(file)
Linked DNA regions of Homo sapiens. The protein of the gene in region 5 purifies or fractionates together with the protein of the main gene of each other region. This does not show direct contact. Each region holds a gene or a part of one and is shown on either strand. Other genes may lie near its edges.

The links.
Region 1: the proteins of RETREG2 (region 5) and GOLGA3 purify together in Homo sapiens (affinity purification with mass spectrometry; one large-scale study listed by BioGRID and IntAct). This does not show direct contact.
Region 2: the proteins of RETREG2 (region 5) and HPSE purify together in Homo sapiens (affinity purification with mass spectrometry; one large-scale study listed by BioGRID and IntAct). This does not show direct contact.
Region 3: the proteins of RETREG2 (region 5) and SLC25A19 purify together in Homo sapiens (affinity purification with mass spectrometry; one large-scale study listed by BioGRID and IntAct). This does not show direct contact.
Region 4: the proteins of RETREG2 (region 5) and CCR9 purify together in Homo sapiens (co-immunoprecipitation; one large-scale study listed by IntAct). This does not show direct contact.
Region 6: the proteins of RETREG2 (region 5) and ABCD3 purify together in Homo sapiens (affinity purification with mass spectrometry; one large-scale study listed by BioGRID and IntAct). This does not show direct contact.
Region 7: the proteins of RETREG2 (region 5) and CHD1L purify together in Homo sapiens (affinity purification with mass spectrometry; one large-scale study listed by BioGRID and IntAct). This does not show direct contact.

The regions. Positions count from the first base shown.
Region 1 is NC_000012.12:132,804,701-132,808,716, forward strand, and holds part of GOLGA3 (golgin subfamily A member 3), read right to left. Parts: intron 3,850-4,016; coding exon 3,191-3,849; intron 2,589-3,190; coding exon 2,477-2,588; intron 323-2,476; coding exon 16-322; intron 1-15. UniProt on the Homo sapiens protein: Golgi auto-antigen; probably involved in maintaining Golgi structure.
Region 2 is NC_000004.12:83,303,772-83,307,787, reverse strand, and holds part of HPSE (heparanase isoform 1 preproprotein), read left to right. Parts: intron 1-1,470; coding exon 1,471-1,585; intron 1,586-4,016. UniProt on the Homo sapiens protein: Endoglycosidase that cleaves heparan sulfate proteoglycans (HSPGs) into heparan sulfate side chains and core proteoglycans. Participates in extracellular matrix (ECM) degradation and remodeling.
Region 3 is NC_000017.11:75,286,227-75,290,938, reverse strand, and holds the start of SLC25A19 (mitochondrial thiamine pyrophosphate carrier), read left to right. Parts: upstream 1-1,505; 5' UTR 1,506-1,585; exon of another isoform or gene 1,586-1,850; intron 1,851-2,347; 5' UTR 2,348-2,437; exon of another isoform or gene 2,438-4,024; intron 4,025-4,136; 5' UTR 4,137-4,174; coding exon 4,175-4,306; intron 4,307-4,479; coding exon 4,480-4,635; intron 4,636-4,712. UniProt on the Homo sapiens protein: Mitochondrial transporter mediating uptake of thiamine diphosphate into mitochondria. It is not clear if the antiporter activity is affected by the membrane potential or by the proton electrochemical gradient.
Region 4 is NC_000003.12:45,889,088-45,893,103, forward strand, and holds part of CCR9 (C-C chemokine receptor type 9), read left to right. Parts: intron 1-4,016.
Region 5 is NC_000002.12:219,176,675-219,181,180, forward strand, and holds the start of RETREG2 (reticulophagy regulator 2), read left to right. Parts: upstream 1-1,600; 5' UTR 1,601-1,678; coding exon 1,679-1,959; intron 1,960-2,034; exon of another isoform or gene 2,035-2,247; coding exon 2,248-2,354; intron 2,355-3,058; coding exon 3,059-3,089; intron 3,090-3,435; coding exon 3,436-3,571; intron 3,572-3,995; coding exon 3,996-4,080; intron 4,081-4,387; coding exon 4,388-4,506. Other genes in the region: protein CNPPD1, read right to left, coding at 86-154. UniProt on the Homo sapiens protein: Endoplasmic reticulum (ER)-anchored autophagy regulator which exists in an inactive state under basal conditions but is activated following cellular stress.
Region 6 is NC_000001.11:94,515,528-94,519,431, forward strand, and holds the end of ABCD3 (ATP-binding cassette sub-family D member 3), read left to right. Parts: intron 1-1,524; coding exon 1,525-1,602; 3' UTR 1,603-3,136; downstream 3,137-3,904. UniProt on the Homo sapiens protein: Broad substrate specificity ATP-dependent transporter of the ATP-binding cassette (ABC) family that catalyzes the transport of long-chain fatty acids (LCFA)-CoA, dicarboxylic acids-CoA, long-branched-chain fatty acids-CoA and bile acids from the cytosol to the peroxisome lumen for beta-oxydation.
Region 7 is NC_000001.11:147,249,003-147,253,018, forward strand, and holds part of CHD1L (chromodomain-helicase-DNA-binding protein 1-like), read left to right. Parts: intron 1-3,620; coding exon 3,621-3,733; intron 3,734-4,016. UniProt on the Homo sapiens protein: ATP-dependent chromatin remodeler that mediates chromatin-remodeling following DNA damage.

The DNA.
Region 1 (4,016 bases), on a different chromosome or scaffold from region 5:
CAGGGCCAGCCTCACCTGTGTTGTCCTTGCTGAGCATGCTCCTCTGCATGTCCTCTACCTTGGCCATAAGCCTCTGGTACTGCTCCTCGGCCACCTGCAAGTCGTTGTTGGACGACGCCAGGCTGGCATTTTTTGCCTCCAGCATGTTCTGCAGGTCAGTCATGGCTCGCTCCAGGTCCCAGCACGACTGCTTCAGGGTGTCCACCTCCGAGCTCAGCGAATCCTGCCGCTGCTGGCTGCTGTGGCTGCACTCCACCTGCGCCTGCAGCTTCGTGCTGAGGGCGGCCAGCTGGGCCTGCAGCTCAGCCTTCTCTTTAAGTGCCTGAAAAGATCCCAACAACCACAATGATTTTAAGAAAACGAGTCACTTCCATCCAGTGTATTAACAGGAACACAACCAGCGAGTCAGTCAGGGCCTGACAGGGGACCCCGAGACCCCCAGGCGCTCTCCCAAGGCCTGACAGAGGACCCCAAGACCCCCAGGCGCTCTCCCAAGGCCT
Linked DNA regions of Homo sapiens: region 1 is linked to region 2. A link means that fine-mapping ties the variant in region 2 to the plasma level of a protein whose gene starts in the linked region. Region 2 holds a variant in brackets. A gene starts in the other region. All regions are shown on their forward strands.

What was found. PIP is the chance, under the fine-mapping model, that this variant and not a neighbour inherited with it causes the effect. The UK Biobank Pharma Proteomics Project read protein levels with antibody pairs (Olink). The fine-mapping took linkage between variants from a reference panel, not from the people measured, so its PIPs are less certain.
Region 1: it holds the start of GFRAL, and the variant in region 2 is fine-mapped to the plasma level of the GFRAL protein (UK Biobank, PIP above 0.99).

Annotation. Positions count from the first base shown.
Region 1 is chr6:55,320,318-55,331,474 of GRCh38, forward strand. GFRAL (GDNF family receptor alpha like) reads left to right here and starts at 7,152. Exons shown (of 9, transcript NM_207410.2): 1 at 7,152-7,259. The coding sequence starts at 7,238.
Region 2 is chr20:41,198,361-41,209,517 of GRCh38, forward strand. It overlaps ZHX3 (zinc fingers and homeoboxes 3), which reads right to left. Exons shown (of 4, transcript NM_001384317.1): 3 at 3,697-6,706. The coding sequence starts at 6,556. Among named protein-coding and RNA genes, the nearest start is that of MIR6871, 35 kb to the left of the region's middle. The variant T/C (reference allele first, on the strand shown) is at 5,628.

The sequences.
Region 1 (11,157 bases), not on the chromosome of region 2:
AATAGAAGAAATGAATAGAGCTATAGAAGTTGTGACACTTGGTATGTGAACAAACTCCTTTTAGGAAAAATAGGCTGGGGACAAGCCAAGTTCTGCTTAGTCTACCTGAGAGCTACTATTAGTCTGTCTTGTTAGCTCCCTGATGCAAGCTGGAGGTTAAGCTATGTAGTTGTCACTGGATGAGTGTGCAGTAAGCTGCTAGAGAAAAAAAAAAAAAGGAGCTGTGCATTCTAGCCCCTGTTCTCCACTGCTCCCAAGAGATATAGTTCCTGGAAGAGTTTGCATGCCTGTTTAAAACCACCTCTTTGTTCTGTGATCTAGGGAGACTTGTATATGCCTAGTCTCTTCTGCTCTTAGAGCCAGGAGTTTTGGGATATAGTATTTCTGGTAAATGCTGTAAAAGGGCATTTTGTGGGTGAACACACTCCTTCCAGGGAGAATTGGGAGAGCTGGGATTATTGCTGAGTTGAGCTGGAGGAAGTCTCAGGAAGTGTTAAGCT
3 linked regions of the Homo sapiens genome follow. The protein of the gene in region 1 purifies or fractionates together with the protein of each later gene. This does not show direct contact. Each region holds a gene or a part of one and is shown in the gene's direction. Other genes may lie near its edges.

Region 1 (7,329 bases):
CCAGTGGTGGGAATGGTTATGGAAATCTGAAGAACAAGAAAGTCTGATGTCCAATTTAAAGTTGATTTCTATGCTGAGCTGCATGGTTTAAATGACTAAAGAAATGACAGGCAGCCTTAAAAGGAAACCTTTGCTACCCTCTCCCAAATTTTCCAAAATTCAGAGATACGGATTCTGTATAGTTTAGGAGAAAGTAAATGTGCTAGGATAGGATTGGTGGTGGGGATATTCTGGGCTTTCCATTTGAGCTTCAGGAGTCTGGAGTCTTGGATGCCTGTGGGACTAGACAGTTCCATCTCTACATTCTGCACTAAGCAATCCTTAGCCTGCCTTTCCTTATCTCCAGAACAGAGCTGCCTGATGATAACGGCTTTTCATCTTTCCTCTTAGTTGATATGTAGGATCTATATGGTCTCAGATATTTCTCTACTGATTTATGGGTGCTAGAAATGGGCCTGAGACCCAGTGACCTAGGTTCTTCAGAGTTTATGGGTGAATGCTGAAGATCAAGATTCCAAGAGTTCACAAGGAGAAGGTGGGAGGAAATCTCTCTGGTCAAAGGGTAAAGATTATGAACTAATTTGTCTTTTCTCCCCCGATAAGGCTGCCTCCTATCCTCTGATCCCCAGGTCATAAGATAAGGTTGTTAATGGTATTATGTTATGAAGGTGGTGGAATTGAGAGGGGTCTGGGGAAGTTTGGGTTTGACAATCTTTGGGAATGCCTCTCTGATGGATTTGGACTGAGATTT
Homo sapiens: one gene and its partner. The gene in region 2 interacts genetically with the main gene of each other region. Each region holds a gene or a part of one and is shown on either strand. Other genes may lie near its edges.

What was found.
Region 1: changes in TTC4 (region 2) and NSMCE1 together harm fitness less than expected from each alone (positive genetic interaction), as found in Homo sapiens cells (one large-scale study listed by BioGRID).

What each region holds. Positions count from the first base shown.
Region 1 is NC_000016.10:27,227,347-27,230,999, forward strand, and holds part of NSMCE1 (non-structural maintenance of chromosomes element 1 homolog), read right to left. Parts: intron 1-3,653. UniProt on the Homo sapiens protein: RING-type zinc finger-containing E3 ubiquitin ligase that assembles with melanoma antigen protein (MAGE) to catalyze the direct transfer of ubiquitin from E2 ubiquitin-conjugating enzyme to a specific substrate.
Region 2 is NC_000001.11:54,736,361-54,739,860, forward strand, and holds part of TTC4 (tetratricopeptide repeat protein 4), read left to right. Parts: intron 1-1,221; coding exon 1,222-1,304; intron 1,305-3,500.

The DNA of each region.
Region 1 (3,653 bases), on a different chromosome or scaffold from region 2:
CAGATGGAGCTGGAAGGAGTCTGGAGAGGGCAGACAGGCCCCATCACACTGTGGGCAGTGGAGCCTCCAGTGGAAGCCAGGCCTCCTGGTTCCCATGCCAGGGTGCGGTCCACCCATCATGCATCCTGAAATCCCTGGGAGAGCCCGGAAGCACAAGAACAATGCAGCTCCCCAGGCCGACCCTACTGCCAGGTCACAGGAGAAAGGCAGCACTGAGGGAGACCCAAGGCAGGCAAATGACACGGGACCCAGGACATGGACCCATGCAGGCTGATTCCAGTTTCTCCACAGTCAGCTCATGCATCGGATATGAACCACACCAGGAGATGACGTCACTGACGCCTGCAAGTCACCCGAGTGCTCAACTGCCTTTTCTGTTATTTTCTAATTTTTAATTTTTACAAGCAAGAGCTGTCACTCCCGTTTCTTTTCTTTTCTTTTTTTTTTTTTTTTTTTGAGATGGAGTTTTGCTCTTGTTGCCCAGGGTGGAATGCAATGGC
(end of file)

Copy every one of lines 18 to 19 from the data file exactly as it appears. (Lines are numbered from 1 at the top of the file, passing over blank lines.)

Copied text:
Region 1 (4,016 bases), on a different chromosome or scaffold from region 5:
CAGGGCCAGCCTCACCTGTGTTGTCCTTGCTGAGCATGCTCCTCTGCATGTCCTCTACCTTGGCCATAAGCCTCTGGTACTGCTCCTCGGCCACCTGCAAGTCGTTGTTGGACGACGCCAGGCTGGCATTTTTTGCCTCCAGCATGTTCTGCAGGTCAGTCATGGCTCGCTCCAGGTCCCAGCACGACTGCTTCAGGGTGTCCACCTCCGAGCTCAGCGAATCCTGCCGCTGCTGGCTGCTGTGGCTGCACTCCACCTGCGCCTGCAGCTTCGTGCTGAGGGCGGCCAGCTGGGCCTGCAGCTCAGCCTTCTCTTTAAGTGCCTGAAAAGATCCCAACAACCACAATGATTTTAAGAAAACGAGTCACTTCCATCCAGTGTATTAACAGGAACACAACCAGCGAGTCAGTCAGGGCCTGACAGGGGACCCCGAGACCCCCAGGCGCTCTCCCAAGGCCTGACAGAGGACCCCAAGACCCCCAGGCGCTCTCCCAAGGCCT